Carl, Can you please define &quot;the rich&quot;? The term is thrown around by the left because it sounds good, but when it comes down to it, no one can define &quot;rich.&quot; Please enlighten me, who are &quot;the rich&quot; and what exactly are we giving &quot;them?&quot;

Henry Ruger

Fri, May 13, 2011 : 12:34 p.m.

Yeah, this is all backwards. We should follow the practices of the City of Detroit! Uh, well, maybe we should think about that a little bit.

John Q

Fri, May 13, 2011 : 3:25 a.m.

Back when Granholm was Governor, delaying the income tax decrease and eliminating tax credits and exemptions was called a tax increase by Republicans. When it's done by Republicans, we get chirping crickets from conservatives.

L. C. Burgundy

Thu, May 12, 2011 : 10:27 p.m.

What poor people exactly had their taxes increased with this budget? (Keeping in mind the pension exemption was retained for senior citizens and a portion of Michigan EIC was also retained.)

Mike K

Thu, May 12, 2011 : 10:03 p.m.

Carl - companies are hiring. I've had two solicitations in the last month. Things are picking up.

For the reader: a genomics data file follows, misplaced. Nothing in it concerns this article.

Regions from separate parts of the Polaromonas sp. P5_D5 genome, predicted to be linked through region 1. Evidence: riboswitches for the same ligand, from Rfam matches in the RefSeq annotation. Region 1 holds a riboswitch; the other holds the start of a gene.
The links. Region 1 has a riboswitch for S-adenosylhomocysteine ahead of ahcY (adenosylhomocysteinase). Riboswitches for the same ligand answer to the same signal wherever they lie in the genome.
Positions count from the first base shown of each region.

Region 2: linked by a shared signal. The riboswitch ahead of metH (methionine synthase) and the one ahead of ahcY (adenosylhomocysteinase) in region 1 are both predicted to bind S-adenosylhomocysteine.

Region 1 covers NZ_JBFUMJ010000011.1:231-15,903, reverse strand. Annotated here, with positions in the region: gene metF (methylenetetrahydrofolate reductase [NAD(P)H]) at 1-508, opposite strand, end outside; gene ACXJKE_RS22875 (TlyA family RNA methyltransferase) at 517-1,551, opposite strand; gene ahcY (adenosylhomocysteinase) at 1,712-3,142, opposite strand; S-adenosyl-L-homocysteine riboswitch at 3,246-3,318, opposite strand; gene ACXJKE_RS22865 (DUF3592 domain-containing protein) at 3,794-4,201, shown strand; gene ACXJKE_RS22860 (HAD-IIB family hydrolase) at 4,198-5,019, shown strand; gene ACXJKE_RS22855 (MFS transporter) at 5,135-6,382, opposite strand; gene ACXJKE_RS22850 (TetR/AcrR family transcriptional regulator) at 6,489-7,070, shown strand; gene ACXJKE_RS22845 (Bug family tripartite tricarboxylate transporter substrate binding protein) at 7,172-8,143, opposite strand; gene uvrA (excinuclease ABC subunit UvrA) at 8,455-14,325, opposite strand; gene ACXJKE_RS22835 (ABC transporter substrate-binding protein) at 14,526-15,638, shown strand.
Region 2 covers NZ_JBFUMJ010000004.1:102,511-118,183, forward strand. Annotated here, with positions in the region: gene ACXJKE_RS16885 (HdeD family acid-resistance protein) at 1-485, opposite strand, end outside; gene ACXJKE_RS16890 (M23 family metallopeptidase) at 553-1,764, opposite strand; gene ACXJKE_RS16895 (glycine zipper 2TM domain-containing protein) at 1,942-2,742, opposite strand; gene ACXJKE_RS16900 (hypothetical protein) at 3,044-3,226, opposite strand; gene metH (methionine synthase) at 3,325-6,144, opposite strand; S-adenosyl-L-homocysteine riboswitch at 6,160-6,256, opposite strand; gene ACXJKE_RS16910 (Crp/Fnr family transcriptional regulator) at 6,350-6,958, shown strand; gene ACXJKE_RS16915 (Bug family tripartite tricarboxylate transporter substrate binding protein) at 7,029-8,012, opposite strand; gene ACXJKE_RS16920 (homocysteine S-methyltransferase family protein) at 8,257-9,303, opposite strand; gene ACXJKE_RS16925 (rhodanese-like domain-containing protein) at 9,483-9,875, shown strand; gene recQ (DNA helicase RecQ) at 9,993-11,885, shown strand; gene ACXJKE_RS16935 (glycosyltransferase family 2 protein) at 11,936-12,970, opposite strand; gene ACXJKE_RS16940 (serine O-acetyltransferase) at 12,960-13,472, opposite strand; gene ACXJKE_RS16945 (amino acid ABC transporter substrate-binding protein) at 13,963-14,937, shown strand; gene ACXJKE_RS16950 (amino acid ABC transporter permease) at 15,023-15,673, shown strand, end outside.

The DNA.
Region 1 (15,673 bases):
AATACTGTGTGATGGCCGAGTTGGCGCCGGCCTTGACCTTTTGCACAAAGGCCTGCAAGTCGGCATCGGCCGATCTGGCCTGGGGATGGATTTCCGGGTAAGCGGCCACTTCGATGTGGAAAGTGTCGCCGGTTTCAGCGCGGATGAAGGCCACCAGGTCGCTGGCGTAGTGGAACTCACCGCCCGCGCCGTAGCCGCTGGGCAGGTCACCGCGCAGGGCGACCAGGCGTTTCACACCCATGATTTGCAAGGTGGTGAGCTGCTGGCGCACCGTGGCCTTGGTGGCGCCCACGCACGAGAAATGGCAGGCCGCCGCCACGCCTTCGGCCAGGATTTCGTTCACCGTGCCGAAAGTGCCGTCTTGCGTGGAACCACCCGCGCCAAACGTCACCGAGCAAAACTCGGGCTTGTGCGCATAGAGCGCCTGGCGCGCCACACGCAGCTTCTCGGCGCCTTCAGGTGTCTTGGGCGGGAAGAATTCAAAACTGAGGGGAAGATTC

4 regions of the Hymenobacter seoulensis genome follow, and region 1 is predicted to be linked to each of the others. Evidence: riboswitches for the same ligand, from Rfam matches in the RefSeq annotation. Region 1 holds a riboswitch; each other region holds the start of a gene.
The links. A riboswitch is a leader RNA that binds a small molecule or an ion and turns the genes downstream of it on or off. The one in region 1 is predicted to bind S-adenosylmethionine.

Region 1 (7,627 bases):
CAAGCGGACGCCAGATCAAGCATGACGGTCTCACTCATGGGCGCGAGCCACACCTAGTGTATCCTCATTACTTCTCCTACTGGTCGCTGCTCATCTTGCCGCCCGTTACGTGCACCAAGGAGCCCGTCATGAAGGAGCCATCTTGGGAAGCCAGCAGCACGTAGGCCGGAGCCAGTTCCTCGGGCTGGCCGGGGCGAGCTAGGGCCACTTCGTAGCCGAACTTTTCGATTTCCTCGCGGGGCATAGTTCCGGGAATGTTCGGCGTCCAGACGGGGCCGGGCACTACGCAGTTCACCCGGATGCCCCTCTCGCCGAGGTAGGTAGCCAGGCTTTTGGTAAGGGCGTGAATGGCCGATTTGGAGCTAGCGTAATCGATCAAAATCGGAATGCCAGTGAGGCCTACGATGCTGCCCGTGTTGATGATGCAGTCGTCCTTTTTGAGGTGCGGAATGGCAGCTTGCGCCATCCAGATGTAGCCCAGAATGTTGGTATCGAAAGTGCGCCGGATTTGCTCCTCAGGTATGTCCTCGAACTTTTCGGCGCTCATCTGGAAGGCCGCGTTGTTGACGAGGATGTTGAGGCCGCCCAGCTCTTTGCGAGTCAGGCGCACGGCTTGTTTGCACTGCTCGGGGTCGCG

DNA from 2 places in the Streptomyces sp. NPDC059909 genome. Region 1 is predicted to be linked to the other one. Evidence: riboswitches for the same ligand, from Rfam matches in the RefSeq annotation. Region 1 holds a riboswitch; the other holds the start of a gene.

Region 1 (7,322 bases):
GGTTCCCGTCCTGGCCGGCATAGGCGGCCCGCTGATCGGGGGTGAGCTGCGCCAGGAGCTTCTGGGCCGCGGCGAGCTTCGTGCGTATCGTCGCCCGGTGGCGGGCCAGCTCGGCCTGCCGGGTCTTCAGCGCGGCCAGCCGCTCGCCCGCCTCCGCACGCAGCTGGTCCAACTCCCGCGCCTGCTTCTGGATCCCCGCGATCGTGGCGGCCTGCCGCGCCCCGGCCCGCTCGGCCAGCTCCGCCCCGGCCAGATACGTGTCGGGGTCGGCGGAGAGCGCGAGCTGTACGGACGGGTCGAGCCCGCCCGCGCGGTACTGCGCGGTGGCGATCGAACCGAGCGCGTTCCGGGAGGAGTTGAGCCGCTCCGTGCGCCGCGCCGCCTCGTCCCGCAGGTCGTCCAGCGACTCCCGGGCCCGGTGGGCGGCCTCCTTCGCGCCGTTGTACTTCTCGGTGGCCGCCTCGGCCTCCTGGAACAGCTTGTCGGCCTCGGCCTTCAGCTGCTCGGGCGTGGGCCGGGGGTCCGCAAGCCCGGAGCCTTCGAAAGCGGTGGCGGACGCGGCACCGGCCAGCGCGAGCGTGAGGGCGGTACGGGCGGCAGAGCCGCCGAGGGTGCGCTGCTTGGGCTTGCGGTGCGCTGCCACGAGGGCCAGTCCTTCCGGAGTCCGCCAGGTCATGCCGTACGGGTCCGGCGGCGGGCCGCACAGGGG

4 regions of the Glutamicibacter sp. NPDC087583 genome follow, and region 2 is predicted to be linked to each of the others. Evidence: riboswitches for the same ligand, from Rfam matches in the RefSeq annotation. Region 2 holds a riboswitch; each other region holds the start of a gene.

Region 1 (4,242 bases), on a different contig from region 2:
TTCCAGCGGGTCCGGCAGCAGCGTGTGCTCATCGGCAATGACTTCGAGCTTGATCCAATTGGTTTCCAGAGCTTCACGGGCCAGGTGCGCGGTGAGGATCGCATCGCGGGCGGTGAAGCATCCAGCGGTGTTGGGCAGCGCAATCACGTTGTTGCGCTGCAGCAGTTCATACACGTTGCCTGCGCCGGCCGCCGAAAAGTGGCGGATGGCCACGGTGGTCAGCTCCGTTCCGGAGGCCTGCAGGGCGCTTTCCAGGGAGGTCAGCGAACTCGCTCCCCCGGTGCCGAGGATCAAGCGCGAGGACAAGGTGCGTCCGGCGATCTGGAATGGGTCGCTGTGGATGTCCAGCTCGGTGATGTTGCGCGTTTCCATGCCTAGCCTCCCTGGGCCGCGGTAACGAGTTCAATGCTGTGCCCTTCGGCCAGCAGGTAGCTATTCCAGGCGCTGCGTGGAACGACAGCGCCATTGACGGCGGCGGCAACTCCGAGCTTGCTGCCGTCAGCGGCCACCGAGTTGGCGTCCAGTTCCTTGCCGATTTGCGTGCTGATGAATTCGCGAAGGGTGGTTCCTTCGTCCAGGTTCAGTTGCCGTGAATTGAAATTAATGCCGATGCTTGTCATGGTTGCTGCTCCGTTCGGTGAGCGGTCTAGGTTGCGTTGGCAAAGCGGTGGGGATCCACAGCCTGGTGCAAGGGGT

Thu, May 12, 2011 : 9:43 p.m.

I can see why someone in the Forbes 400 would believe that this is good for themselves but I can not see how anyone could believe that this is good for the state. Among other things, We have t o cut spending on education, past the bare bone, to pay for this. How can anyone argue that cutting spending oin education is good for this state? I think that Slick and his gang of teapublican yes men in Lansing have conned far too many people. They are no better than thieves.


Fri, May 13, 2011 : 4:41 p.m.

@RayA2, where is the proof that we are cutting education &quot;past the bare bone?&quot; Apparently you have haven't paid attention, education isn't being cut to pay for the &quot;tax breaks.&quot; K-12 is now being funded at the 2006 level and the money is being diverted to the Universities and Community colleges to fill the $1.2 billion red ink in the general fund that pays for education. Instead of drinking the kool-aid, you really need to get your facts straight.


Fri, May 13, 2011 : 12:56 p.m.

We just need to reign in the unions --MEA in this case-- and things will start to get better. There will be more money for supplies for the children as we curtail union greeed, there will be more accountability on the teachers for performance and therefore better educated children. Liberalism fails every time it is employed. Teddy was a very poor president.


Fri, May 13, 2011 : 10:32 a.m.

L.C. at a paltry 2% inflation rate, the budget should have grown by 226% since 1970. There have been many years over 2% inflation during that time but few below the actual growth rate should have been much higher than 228%. If you had children in the school system over the last 20 years, you would know all too well how much cost cutting the taxpayers have forced because they refuse to acknowledge that costs go up natrually.


Fri, May 13, 2011 : 5:21 a.m.